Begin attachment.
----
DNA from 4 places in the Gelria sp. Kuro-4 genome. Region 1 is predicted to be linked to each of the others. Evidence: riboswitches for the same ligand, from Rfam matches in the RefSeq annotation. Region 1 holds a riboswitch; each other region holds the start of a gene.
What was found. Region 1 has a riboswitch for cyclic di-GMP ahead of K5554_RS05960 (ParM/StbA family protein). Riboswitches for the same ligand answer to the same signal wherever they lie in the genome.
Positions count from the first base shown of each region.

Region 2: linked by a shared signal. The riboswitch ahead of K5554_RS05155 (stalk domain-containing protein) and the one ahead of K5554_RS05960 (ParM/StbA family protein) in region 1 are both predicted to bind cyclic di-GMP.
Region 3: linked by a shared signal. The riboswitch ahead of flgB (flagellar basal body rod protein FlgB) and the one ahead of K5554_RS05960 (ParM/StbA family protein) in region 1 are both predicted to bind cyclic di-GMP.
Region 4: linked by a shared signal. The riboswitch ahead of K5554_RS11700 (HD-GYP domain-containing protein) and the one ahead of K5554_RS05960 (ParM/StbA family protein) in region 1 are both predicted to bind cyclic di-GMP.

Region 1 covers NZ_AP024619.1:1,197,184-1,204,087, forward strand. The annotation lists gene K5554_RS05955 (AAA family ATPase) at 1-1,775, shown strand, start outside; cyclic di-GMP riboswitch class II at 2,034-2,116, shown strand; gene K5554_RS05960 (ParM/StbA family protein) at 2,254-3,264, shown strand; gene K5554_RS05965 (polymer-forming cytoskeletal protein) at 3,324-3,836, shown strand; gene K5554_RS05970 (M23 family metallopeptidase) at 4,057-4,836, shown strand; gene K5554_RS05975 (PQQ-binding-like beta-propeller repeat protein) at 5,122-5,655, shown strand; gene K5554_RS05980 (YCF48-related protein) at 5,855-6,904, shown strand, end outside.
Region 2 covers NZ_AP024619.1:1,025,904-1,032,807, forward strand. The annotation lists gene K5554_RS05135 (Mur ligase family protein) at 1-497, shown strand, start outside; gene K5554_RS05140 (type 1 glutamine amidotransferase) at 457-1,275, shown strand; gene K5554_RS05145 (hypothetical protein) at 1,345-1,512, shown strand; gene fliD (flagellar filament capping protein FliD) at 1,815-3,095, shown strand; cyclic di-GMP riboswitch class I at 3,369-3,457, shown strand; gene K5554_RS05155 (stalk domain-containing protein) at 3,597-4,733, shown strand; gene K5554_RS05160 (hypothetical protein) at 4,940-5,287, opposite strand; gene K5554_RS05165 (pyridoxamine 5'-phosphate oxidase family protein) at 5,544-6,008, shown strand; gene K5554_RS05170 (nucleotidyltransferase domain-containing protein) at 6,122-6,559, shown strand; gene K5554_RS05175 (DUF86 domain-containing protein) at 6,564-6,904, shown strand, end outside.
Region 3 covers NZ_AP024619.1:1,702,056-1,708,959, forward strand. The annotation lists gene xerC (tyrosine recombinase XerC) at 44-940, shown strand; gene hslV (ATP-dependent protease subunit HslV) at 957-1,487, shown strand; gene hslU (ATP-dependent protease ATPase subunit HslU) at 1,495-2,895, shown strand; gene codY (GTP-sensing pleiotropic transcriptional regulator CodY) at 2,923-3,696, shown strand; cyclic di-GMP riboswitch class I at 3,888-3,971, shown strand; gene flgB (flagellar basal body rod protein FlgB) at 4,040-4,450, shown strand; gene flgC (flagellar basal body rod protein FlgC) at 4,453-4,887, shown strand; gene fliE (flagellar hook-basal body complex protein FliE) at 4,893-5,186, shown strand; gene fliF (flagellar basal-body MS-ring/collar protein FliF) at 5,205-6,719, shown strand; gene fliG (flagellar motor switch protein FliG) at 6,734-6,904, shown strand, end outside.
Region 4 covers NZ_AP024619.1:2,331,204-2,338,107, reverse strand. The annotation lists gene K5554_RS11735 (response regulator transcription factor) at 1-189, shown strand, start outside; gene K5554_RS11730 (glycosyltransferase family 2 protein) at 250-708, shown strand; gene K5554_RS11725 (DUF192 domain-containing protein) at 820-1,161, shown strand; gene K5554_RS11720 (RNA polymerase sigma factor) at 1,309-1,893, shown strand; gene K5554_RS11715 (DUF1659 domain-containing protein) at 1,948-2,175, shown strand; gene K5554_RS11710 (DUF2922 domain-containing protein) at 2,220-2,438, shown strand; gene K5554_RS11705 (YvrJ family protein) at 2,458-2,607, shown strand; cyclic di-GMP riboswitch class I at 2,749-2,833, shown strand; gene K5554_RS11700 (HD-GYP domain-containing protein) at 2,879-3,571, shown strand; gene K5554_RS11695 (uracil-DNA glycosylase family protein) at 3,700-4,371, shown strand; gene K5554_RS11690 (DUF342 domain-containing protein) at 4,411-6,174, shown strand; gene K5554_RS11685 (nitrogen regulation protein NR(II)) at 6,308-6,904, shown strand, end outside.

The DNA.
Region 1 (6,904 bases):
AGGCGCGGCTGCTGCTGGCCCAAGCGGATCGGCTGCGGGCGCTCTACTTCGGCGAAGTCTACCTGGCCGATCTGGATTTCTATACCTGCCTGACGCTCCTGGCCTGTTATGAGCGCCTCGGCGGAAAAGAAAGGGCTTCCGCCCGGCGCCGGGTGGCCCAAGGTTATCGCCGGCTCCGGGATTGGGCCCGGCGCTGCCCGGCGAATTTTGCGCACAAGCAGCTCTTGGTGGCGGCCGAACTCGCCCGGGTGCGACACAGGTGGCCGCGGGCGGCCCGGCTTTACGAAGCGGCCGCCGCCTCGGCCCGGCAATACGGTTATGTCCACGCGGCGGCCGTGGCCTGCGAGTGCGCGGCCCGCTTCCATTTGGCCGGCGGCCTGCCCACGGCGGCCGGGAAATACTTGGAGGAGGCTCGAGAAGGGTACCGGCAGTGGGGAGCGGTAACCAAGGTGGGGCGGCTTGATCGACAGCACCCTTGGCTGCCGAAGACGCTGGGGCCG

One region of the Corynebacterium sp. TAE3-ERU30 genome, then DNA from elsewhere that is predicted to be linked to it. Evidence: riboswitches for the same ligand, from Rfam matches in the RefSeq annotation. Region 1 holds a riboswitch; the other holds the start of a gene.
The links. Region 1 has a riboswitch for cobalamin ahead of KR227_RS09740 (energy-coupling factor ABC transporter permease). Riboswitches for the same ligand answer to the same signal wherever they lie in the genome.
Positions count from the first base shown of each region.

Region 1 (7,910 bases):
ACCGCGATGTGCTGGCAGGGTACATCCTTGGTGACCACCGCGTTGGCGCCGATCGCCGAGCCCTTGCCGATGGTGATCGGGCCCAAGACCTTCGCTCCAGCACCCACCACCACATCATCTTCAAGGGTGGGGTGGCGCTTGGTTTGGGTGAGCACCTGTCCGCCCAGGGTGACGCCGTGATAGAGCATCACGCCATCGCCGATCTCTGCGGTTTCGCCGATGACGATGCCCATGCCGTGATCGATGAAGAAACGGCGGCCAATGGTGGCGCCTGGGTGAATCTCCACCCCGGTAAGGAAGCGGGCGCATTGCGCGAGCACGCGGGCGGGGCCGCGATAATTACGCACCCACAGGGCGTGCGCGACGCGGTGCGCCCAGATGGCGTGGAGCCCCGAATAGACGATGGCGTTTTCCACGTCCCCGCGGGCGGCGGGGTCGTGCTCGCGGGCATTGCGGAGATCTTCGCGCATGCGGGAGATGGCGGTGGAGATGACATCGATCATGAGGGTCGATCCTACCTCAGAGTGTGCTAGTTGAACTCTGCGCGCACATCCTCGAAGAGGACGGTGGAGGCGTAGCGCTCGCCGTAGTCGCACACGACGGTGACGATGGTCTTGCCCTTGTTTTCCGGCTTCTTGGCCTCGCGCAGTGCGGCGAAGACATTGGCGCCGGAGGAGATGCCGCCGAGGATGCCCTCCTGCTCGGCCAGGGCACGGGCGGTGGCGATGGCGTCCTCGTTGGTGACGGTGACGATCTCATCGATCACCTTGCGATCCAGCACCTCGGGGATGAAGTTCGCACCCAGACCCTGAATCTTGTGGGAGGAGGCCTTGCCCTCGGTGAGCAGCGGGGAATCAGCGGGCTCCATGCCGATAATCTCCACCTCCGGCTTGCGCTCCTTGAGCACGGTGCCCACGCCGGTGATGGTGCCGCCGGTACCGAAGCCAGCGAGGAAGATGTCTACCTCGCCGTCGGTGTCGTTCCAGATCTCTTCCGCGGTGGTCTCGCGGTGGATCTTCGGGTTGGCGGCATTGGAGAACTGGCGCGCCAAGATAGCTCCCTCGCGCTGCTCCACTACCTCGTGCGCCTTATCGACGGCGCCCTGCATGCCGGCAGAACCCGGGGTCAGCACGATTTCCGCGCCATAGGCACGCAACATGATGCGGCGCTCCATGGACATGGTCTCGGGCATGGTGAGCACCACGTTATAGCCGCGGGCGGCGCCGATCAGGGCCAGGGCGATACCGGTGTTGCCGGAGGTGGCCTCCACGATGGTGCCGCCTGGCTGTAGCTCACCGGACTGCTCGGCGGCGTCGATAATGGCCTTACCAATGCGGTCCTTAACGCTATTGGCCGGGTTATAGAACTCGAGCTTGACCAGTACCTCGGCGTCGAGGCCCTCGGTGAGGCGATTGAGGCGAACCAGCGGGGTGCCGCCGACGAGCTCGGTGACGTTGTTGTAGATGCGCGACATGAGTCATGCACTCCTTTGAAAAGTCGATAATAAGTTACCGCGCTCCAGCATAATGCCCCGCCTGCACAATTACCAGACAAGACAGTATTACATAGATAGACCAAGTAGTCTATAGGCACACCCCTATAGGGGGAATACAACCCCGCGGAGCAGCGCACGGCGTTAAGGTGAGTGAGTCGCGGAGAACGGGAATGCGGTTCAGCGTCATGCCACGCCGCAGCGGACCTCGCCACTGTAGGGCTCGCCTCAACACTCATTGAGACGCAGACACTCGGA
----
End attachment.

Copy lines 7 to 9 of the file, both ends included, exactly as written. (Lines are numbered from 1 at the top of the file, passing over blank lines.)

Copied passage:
Region 1 covers NZ_AP024619.1:1,197,184-1,204,087, forward strand. The annotation lists gene K5554_RS05955 (AAA family ATPase) at 1-1,775, shown strand, start outside; cyclic di-GMP riboswitch class II at 2,034-2,116, shown strand; gene K5554_RS05960 (ParM/StbA family protein) at 2,254-3,264, shown strand; gene K5554_RS05965 (polymer-forming cytoskeletal protein) at 3,324-3,836, shown strand; gene K5554_RS05970 (M23 family metallopeptidase) at 4,057-4,836, shown strand; gene K5554_RS05975 (PQQ-binding-like beta-propeller repeat protein) at 5,122-5,655, shown strand; gene K5554_RS05980 (YCF48-related protein) at 5,855-6,904, shown strand, end outside.
Region 2 covers NZ_AP024619.1:1,025,904-1,032,807, forward strand. The annotation lists gene K5554_RS05135 (Mur ligase family protein) at 1-497, shown strand, start outside; gene K5554_RS05140 (type 1 glutamine amidotransferase) at 457-1,275, shown strand; gene K5554_RS05145 (hypothetical protein) at 1,345-1,512, shown strand; gene fliD (flagellar filament capping protein FliD) at 1,815-3,095, shown strand; cyclic di-GMP riboswitch class I at 3,369-3,457, shown strand; gene K5554_RS05155 (stalk domain-containing protein) at 3,597-4,733, shown strand; gene K5554_RS05160 (hypothetical protein) at 4,940-5,287, opposite strand; gene K5554_RS05165 (pyridoxamine 5'-phosphate oxidase family protein) at 5,544-6,008, shown strand; gene K5554_RS05170 (nucleotidyltransferase domain-containing protein) at 6,122-6,559, shown strand; gene K5554_RS05175 (DUF86 domain-containing protein) at 6,564-6,904, shown strand, end outside.
Region 3 covers NZ_AP024619.1:1,702,056-1,708,959, forward strand. The annotation lists gene xerC (tyrosine recombinase XerC) at 44-940, shown strand; gene hslV (ATP-dependent protease subunit HslV) at 957-1,487, shown strand; gene hslU (ATP-dependent protease ATPase subunit HslU) at 1,495-2,895, shown strand; gene codY (GTP-sensing pleiotropic transcriptional regulator CodY) at 2,923-3,696, shown strand; cyclic di-GMP riboswitch class I at 3,888-3,971, shown strand; gene flgB (flagellar basal body rod protein FlgB) at 4,040-4,450, shown strand; gene flgC (flagellar basal body rod protein FlgC) at 4,453-4,887, shown strand; gene fliE (flagellar hook-basal body complex protein FliE) at 4,893-5,186, shown strand; gene fliF (flagellar basal-body MS-ring/collar protein FliF) at 5,205-6,719, shown strand; gene fliG (flagellar motor switch protein FliG) at 6,734-6,904, shown strand, end outside.